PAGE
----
PEOPLE of the State of California, Plaintiff and Respondent, v. Joseph REMIJIO, Defendant and Appellant.
Application for reduction of bail pending appeal. Remanded.
On May 25, 1967, defendant Remijio was found guilty of having violated section 11500 of the Health and Safety Code. He filed a notice of appeal on June 22. Thereafter an application for a stay of execution or for bail on appeal was denied as to the stay but granted with respect to bail which was set in the sum of $25,000.00.
When the court set the amount of bail it had defendant's probation report before it. It shows that he is a 24 year old Spanish American, who had left school at the age of 16, who was married and the father of two children. His occupation is that of laborer and he earns, when he works, about $350.000 a month. His home is rented.
The superior court would have acted within its discretion in denying bail on appeal altogether. The trouble is that it did not, but instead set bail in an amount which appears to be quite out of the question as far as defendant's financial ability is concerned.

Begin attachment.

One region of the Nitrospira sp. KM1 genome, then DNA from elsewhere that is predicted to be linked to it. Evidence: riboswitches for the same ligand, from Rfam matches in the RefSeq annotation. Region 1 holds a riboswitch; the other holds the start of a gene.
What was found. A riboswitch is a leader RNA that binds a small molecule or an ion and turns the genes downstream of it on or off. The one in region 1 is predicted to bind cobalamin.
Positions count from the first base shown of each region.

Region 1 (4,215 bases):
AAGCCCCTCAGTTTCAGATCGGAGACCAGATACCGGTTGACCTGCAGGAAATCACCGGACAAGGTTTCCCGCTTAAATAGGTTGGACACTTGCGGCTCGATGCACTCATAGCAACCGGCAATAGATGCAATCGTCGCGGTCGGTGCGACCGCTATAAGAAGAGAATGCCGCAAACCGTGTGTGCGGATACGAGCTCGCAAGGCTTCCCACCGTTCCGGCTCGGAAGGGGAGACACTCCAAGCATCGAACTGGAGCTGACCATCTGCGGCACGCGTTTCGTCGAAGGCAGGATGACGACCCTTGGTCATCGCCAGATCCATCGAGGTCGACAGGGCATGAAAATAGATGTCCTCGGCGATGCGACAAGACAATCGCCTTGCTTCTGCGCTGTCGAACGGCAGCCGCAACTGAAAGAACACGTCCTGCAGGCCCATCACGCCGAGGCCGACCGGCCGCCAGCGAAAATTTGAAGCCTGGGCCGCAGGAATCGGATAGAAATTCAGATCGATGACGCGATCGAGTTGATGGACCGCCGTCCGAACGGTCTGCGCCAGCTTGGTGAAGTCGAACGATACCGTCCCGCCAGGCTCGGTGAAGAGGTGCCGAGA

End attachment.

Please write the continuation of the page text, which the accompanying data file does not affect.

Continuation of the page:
This is only one of many cases which have come to the attention of this and other divisions of this court where it appears that instead of denying bail on appeal, the trial court sets the amount of bail so high that it amounts to the same thing. We are filing and publishing this opinion in order to bring it to the attention of trial courts that this procedure puts the courts of appeal into a dilemma when they are—as we are here—requested to lower the amount.
When the trial court determines that a defendant may be admitted to bail pending appeal, the ruling theoretically implies that the defendant is a good bail risk. We are then faced with a situation where an obviously excessive amount of bail has been set for an appellant who should be released with bail set at a reasonable figure.
If we were quite certain that the trial court really felt that defendant should be admitted to bail, we would either reduce it ourselves or remand the matter for setting of a reasonable amount, but since we suspect the possibility that the amount of bail set was really a finding that defendant should not be admitted to bail at all, the matter is remanded to be considered De novo. The superior court may decide to deny bail altogether, but if it rules otherwise, the bail should be set at a more realistic figure.